Will Israel's first mission to the moon be accelerated right after its launch?
On Friday morning (Israeli time, Thursday night local time), the Israeli-built Beresheet lunar landing spacecraft launched from Cape Canaveral, Florida, kicked the first Israeli space mission.
On Sunday, the unmanned spacecraft's control team in Ramat Gan, Israel, reported that Beresheet had successfully completed its first planned maneuvering.
The problems began to develop afterwards with malfunctions reported in the spacecraft's star tracking navigation system.
On Monday quarter, the spacecraft failed to perform a scheduled maneuver after built-in system resets itself in an apparent error.
The setback raised questions on Tuesday morning about the spacecraft's ability to complete its mission to the moon on time ̵
SpaceIL, the private company behind the launch, is still convinced that Beresheet will complete its lunar landing plan and reach the lunar surface on April 11.
SpaceIL CEO Dr. Ido Antebi said that at least for now, the error does not seem to prevent the spacecraft from landing on the moon according to plan.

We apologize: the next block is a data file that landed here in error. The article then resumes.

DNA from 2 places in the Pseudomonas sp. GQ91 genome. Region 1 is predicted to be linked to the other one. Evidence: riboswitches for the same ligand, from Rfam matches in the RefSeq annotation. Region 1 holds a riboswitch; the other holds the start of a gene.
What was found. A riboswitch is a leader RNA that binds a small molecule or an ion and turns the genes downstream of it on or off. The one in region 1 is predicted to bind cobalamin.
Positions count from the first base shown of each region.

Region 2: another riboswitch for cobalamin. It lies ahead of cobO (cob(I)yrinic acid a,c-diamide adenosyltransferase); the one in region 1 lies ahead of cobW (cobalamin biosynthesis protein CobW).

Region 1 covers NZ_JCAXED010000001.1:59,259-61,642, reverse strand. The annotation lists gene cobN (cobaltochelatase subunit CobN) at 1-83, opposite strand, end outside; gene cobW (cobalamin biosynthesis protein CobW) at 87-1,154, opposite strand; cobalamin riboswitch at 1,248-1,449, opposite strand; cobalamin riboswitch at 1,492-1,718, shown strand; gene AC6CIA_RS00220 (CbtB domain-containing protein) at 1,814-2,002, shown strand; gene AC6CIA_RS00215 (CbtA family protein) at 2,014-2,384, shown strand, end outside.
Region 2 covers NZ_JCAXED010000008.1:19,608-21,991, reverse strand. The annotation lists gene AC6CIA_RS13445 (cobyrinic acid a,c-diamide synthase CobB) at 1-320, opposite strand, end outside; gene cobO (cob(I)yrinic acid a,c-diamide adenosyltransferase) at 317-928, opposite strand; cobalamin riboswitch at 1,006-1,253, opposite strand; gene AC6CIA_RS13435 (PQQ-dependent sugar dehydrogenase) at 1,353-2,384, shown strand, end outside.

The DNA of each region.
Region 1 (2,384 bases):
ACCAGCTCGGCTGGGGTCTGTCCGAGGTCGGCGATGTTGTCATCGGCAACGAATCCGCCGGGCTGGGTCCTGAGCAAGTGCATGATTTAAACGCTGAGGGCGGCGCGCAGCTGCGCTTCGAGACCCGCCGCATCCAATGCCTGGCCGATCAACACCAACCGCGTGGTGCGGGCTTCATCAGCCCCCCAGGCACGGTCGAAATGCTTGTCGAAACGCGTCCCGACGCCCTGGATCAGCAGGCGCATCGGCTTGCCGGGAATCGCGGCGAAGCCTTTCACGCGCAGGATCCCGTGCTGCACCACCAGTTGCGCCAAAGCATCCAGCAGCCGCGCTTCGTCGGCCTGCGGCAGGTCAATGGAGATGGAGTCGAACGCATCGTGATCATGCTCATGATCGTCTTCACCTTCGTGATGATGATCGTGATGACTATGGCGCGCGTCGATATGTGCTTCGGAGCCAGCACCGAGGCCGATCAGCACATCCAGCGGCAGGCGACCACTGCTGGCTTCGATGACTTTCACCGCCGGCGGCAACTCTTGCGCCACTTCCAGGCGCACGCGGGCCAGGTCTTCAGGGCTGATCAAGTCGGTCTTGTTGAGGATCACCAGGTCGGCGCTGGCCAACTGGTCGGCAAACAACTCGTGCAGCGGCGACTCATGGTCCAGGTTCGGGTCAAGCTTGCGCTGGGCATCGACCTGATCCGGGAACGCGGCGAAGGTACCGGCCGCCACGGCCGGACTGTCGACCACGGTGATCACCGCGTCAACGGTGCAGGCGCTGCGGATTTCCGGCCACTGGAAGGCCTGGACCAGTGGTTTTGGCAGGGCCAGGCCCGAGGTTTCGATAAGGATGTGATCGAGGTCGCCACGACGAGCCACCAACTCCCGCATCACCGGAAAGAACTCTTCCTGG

"If we succeed in fixing the error within a day or two, there is no reason why the error should force a change in the date of arrival at the moon."
But others seemed less secure, Arutz Sheva has learned.
When Ofer Doron, a senior official in Israel Aerospace Industries, was asked Tuesday morning, if the malfunction that occurred on board the Beresheet spacecraft on Monday night would endanger the mission to the moon, he said the problem was still pending .
"We still don't know, we're studying the issue. At the moment I'm not terribly worried," said Doron, adding that "the more we understand what caused the malfunction, the more we know how to prevent it again."
"In fact, it all happened When there was no communication, Doron continued." With the spacecraft, Doron continued. "
" And just as we sometimes see in movies, they are losing communication, they lose it – they know it's going to happen and they & # 39; waiting again with this great impatience, this expectation, and waiting for communications to recover, and it never comes back the moment you expect it. So you wait and wait and wait – and finally you get communication back. First of all, you are glad that the communication came back, but then you see that the maneuver was not finished and you are trying to understand why. There were moments of great tension in the control room last night. "